The current media frenzy around the sex scandal enveloping the Australian Defence Force Academy, and the predictable response to reports that women will be fast-tracked into combat roles, illustrates the problems of organisational change.
The incident itself raised a multitude of issues about new technology but unchanging gender relations amongst young people.
These views reflect continuing wider attitude problems amongst many males who still see females as ‘fair’ game for sexual humiliation.
However, the reported ADFA responses to the incident, and subsequent actions show how little organisational change has happened in one of Australia’s biggest employers.
As early as 1996, a report on women in the ADF by Clare Burton made the point that leadership was the crucial issue if change was to come.
She said then: “Discrimination issues are leadership issues first and foremost. If unequivocal commitment and support from leaders is the critical leverage point, that is the key area where change in practices and behaviours must take place.
"Education on its own will not achieve this change. Strong accountability measures will make a significant contribution to it.
"The perception of managers, supervisors and Service members of the level of leaders’ commitment to successful gender integration has a profound effect on workplace practice and behaviour.”
This type of leadership was not evident in the ADFA staff actions before the issue went public, nor in their responses afterwards.
Defence Minister Stephen Smith’s reactions made it clear that he saw this type of behaviour as not acceptable. In particular, he objected to evidence that the young women involved was further publicly humiliated by being penalised on a separate issue at the same time.
Some media coverage also suggested that she had been advised to apologise for embarrassing other students and ADFA. (Smith has denied she was ordered to apologise; however the cadet has said she believed it was an order because of the rank of the officer). This type of institutional protectiveness of reputation at all costs raises questions on whether there is serious commitment to both fair process and change, rather than the appearance of change.
This viewpoint is borne out by the limited changes in the ADF since Burton’s report and contribution. A later Parliamentary briefing note in 2000 suggests that little has changed over the past decade.
Personnel statistics from the Department of Defence’s Annual report 1999-2000 showed that women made up 12.8% of the permanent ADF (6,507 women compared to 44,248 men). The percentage has grown by less than 5% over the past decade plus, suggesting that there has been little change in attracting women or raising their profile in the services.
Kathryn Spurling, a research fellow at the ADFA, in various radio interviews has referred to a ‘warrior culture’ in the ADF which is both sexist and racist.
Dr Ben Wadham, a sociologist at Flinders University and ex-infantry solider and military police officer last week in Crikey described it: “This culture is established around men and their ideas of manhood. Warfare is almost an exclusively male enterprise.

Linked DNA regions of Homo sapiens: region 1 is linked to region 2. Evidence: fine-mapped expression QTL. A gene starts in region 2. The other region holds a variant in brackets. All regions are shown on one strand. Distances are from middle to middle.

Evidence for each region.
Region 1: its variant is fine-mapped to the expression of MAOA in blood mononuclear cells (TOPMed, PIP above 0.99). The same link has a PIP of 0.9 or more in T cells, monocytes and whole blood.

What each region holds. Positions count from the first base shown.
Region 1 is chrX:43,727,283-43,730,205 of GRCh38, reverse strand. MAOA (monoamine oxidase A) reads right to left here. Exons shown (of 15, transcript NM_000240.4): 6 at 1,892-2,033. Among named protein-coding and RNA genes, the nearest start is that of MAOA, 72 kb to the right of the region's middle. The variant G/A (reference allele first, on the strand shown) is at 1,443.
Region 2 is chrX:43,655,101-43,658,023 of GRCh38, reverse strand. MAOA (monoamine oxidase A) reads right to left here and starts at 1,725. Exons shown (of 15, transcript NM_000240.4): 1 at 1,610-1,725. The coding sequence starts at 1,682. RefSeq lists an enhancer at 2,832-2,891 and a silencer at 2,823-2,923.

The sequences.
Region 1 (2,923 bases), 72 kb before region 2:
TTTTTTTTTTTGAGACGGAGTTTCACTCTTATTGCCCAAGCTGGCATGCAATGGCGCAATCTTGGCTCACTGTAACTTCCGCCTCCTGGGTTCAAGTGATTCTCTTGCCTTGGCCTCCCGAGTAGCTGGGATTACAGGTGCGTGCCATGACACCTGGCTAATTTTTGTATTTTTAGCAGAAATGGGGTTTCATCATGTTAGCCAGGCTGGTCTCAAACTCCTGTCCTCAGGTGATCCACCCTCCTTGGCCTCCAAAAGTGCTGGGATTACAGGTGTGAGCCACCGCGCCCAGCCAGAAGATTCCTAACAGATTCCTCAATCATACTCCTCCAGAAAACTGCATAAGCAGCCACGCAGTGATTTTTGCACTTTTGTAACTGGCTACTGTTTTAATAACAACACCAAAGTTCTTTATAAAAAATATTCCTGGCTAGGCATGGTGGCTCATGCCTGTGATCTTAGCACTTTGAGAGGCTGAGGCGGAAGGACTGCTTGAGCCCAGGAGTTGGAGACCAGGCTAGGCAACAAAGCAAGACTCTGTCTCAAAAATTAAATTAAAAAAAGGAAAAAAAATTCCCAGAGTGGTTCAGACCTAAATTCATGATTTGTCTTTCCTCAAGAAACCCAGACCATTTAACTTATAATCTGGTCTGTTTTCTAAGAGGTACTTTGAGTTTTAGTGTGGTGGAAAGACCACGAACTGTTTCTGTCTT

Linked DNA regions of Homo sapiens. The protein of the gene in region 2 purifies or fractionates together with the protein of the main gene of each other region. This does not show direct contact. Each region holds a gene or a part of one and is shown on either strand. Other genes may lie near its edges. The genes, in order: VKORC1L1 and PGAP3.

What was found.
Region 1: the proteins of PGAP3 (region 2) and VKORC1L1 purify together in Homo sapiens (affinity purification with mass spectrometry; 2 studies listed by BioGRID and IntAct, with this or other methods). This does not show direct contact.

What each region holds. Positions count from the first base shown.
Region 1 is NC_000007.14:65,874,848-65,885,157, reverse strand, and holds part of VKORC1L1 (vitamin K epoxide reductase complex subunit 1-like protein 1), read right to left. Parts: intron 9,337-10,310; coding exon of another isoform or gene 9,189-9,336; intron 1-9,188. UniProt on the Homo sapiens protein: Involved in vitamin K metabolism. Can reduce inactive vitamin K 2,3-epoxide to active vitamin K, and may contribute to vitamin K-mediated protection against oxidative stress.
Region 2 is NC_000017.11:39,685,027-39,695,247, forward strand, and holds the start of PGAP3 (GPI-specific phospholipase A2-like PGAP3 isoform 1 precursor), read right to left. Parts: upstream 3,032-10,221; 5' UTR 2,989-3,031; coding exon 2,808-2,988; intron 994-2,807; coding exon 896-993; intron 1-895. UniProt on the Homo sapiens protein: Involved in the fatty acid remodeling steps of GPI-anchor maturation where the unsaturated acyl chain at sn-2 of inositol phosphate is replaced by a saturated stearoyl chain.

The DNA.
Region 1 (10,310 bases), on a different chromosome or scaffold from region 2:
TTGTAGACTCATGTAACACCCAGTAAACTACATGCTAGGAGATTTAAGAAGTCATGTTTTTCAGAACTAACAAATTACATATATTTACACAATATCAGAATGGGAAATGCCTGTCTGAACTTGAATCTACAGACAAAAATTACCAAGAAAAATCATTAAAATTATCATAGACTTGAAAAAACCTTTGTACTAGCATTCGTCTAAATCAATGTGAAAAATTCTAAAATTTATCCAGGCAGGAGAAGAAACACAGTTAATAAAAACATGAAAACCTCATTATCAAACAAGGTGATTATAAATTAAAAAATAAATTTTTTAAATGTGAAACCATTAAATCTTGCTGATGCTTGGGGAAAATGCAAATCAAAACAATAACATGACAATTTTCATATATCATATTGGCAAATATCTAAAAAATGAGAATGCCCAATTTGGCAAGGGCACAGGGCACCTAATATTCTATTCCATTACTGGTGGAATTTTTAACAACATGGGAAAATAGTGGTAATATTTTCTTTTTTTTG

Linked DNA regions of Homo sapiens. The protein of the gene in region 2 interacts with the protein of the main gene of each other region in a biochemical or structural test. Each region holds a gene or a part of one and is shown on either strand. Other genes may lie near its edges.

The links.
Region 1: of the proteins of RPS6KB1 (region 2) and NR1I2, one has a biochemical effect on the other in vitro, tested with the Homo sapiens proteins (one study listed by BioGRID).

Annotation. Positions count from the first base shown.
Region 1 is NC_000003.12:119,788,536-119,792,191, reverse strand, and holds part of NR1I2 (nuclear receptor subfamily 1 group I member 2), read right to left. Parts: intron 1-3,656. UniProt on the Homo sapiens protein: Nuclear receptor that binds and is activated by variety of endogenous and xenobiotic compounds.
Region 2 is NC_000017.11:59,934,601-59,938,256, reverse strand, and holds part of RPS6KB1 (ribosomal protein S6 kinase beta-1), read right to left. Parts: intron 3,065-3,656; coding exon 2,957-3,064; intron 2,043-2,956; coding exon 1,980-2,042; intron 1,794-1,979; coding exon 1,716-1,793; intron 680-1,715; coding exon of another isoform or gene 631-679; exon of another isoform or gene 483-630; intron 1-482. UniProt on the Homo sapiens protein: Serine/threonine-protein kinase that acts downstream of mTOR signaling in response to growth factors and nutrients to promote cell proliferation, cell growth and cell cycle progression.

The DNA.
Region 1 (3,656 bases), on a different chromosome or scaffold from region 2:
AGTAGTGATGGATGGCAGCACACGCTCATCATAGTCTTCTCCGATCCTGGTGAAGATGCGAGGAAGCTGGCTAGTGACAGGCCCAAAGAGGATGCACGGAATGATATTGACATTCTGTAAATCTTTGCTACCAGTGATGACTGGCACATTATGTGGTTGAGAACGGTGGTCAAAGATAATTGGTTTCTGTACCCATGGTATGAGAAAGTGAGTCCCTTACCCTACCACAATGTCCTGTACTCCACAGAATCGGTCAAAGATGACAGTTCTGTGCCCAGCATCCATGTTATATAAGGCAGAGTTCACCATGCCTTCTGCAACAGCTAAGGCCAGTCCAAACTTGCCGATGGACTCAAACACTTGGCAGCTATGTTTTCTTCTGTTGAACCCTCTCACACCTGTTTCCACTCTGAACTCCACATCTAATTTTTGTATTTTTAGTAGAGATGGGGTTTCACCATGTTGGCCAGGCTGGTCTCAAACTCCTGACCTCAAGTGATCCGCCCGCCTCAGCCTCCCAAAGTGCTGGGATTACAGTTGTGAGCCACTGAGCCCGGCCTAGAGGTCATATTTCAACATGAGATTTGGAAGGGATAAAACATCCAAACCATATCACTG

"The ADF is a predominantly male domain. When men seek to close ranks they exclude others and they use language and practices that marginalise, and subordinate those others. Perverse sexuality, racist terms, bullying and intimidation consolidate the boundary between a group of mates and ‘the enemy’.
"Binge drinking and sharing sexual adventures intensify the sense of being one. It is the dark side of mateship.”
Jim Wallace, ex-senior army man and now head of a conservative Christian lobby, on radio today expressed his alternate views on the same issue.
He sees women in front line jobs as undermining the male bonding processes of mateship and therefore ruining the fighting capacities of the defence forces. Although he is one of the few that would say this publicly, I suspect he represents the bulk of the more conservative members of the forces and their views explain why change is slow.
There are other retired members of the force who are attacking the Minister’s action that reflect similar views and offer evidence of why change is so slow.
Among the various changes announced by Smith was to speed up of the process, begun in 2001, allowing women into combat roles. This is an interesting initiative because it removes one of the possible excuses for seeing women as inferior - that is, they do not face the same combat risks. The slowness of the implementation of this particular policy is another sign that organisational change has been both hard and slow.
The examination of how women are treated by the Sex Discrimination Commissioner will hopefully be more successful than the Burton report in influencing changes. Another initiative is a ‘cultural stocktake’ to include alcohol, binge drinking and interpersonal behaviors. This research could be useful in changing attitudes in the wider society as well as the ADF. After all, these very new recruits did not entirely develop their attitudes in their 10 weeks in ADFA.
There are wider issues of slow change and parallels in many areas of employment in institutions of power. Women on ASX boards have progressed slowly and even gone backwards until this year, when they reached just over 10%.
Similarly, the proportion of women in the feeder groups for executive staff in major private firms seems to have stalled. Even in politics, despite a few visible high achievers, there is a drop in women in the ranks of power.
We can maybe make good use of the results of the plethora of change mechanism to provide us with useful clues for making changes in the many other still very macho institutions that still wield wide power and influence!